malin  
28 Apr 2010 02:47 | Quote
Joined: 27 Apr 2010
Norway
Karma
Okay, thank you so much!
Empirism  
28 Apr 2010 06:28 | Quote
Joined: 23 Jun 2008
Finland
Lessons: 4
Karma: 35
adelaideguitar says:
A great song has no genre. Thats what makes a great song.!


Agreed, but it still categorized for one. Anyway, if you want to take your composing to professional level, I suggest that you start with one specific genre.

In every genre, there are common standards, that are used as well as instrument use than song structure. Others are more complicated than others. There are two ways, like you have been told to analyze (and listen much different artists on that genre) or by pure theoretical approach which is also possible, but its the more more harder road, but once mastered it paying back.

I know one guitarist that liked a much rhythms of senegalian music. He moved and lived 8 years in senegal to understand how culture is affected for development of local rhythm. See, that is dedication and learning. (thou, many have not possibilites as radical stuff) but you got the idea.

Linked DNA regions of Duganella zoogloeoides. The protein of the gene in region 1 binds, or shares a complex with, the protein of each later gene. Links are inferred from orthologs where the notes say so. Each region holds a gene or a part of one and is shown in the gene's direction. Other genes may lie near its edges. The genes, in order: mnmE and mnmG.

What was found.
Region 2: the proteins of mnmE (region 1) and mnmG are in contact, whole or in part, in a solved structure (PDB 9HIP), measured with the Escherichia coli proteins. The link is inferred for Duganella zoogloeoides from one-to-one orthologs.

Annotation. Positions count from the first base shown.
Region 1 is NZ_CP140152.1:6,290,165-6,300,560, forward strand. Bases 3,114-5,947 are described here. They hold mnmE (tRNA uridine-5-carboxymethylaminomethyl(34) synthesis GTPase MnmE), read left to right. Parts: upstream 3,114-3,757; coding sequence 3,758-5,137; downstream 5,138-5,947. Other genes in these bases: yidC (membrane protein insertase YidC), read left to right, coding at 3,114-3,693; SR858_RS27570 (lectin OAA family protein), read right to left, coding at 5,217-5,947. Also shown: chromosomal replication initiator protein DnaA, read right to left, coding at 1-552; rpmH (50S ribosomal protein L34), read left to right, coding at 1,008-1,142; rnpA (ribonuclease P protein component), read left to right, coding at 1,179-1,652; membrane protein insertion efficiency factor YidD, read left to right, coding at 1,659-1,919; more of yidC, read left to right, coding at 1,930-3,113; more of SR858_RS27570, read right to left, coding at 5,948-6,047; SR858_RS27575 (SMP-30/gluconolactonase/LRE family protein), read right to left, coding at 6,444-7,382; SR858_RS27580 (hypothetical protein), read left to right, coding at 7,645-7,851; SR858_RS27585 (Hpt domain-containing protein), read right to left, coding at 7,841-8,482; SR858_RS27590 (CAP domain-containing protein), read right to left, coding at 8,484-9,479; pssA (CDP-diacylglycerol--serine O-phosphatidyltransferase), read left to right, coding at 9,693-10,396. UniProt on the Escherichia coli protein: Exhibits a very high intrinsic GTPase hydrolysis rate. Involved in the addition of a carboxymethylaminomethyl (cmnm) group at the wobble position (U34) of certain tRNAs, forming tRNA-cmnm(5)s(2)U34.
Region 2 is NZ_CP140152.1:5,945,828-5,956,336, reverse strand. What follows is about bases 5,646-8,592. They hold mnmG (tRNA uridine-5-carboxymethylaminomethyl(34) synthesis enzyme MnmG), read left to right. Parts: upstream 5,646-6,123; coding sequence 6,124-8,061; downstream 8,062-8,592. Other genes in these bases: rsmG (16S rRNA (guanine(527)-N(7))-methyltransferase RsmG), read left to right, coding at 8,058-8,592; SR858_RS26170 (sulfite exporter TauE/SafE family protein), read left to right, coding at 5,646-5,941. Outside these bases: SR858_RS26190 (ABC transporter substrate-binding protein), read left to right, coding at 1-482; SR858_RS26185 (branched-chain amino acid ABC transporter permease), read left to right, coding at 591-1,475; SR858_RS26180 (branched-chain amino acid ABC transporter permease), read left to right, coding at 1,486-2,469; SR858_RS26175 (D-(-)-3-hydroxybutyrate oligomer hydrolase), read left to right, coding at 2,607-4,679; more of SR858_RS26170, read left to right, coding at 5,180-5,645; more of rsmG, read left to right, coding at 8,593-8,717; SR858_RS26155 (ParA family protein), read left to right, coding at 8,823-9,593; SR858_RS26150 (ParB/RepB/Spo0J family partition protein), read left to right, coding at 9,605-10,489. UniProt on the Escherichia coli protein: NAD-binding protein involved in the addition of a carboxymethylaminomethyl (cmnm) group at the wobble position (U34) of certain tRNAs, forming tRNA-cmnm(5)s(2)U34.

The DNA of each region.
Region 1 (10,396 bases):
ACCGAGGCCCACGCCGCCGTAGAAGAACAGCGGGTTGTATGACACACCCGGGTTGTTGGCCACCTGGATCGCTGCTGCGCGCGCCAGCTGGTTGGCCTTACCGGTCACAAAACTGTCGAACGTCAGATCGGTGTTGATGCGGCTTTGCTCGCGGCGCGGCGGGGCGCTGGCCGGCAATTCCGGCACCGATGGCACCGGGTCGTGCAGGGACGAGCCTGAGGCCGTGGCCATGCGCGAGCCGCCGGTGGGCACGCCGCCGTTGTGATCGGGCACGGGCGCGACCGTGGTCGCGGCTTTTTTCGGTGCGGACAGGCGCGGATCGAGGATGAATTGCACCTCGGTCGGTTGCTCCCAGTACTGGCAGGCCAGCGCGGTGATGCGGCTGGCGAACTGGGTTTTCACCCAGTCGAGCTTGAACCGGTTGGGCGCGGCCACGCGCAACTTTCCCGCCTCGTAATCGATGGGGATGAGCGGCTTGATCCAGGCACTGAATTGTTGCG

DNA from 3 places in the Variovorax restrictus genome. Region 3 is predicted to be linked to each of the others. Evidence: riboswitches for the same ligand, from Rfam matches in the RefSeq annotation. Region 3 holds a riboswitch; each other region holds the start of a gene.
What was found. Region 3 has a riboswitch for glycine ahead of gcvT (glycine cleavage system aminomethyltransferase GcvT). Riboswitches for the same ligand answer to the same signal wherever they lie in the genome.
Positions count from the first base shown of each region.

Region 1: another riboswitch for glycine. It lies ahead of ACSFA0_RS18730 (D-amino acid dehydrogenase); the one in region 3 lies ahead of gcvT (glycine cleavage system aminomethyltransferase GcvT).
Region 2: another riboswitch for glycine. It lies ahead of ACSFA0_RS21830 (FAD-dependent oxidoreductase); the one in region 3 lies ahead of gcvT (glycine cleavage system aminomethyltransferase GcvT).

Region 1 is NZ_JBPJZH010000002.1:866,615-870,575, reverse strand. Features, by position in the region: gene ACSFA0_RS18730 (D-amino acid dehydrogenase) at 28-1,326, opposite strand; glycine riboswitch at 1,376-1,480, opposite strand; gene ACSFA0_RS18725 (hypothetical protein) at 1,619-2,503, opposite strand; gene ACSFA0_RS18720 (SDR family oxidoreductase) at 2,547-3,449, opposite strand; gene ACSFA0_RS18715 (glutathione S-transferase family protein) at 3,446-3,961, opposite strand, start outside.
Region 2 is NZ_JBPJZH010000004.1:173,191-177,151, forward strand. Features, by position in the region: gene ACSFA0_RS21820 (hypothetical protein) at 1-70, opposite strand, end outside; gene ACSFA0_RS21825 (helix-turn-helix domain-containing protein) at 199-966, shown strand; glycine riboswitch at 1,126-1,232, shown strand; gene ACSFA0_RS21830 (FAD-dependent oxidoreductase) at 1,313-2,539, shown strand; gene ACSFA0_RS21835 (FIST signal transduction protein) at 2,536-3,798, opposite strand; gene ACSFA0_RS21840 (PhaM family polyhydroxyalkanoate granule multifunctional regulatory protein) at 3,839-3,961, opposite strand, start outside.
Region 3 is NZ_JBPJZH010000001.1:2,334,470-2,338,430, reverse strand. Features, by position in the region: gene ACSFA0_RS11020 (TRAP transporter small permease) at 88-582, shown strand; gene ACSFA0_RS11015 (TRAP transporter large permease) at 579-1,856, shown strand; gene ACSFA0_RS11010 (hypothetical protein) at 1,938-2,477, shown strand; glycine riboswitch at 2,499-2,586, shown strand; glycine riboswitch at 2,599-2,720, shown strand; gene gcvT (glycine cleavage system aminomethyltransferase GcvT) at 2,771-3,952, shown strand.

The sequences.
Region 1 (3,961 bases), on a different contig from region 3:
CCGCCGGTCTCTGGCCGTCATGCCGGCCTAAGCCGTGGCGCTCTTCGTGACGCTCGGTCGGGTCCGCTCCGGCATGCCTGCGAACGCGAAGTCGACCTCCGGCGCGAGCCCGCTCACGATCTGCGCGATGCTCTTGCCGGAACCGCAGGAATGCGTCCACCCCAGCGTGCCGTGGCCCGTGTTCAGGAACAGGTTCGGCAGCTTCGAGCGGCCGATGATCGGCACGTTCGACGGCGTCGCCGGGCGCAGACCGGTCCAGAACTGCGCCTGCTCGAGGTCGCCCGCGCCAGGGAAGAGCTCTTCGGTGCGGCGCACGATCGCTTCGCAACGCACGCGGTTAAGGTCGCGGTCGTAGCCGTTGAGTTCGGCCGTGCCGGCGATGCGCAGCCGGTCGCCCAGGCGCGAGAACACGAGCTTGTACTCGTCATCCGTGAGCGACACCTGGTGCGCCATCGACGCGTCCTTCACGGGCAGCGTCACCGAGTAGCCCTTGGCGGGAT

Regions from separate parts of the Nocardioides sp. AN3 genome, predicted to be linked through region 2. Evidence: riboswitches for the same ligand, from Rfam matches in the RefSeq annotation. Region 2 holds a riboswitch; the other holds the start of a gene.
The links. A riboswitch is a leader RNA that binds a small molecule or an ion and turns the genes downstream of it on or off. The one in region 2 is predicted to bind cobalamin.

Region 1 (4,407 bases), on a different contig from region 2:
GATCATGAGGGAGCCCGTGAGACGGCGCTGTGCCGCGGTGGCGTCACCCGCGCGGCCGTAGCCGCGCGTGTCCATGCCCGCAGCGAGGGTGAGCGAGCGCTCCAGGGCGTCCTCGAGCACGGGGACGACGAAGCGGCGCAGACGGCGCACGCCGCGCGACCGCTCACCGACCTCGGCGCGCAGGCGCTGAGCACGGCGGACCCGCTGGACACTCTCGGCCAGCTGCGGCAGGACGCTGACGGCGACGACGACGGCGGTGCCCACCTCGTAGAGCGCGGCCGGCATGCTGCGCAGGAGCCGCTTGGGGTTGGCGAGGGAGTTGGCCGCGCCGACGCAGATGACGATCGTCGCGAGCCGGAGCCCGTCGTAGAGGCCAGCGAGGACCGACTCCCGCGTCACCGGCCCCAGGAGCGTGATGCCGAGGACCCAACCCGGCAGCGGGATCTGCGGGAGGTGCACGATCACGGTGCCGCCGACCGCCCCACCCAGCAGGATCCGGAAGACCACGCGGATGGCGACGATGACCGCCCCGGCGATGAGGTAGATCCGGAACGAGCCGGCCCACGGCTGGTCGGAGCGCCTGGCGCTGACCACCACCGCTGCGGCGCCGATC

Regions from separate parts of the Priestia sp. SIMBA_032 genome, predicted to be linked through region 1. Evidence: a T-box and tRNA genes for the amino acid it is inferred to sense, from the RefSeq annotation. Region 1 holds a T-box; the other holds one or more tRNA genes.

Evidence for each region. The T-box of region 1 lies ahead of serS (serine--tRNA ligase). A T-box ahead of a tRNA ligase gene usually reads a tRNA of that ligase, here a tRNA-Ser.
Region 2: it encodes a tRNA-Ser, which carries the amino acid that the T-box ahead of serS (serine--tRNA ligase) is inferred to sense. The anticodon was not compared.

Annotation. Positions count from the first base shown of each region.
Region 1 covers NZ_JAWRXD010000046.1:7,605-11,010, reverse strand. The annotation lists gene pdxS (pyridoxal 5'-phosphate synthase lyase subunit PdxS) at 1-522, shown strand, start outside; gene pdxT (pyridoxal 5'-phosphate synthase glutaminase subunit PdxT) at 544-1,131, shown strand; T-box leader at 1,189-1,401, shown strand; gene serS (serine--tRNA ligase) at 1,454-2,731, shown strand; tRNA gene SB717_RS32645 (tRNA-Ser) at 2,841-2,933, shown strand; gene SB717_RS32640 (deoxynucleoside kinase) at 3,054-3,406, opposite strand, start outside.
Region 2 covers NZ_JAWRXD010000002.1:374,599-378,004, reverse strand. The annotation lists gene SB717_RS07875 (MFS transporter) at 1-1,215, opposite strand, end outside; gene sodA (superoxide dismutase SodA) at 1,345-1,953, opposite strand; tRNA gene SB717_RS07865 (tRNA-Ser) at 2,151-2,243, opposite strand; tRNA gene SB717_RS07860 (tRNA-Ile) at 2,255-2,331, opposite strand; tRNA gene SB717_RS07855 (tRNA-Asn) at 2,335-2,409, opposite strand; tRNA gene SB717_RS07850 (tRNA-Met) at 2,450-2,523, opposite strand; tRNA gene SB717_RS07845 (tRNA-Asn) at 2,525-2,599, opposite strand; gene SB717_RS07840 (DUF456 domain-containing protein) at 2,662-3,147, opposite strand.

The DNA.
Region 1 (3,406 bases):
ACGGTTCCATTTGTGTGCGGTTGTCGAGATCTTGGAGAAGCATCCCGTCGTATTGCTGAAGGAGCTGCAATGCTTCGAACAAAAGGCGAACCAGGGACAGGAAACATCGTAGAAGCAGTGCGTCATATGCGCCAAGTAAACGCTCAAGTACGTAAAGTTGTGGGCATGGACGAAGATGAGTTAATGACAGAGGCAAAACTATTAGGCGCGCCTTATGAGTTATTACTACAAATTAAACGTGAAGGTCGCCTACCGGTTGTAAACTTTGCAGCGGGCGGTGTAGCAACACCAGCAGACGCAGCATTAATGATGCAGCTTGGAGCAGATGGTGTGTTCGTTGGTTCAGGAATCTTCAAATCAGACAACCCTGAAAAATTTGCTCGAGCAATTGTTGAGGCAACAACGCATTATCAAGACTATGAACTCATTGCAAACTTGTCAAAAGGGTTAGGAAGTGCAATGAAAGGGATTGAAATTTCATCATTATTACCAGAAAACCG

I think blues is theoretically easiest of genres you mentioned, but soulfully thinking, its the hardest. So in music and genres, there are many levels to think about if goin to get it to "professional level". I mean I can compose blues, I can play the blues... but do I have background or soul to play it professionally... hopefully someday.

Anyway, good luck
Empirism
adelaideguitar  
28 Apr 2010 09:19 | Quote
Joined: 14 Apr 2010
Australia
Karma: 3
Irony is always a selling point for me. Ie, two arguments that counter conflict.

Or, you can be Justin Beebe, who I think should be run off the end of the earth, but f!, chicks love him.

So, maybe music is dead. Just put a child (16 yo male) face to digitally created music, and you have a hit.

God I hate that little **er
adelaideguitar  
28 Apr 2010 09:37 | Quote
Joined: 14 Apr 2010
Australia
Karma: 3
Quote: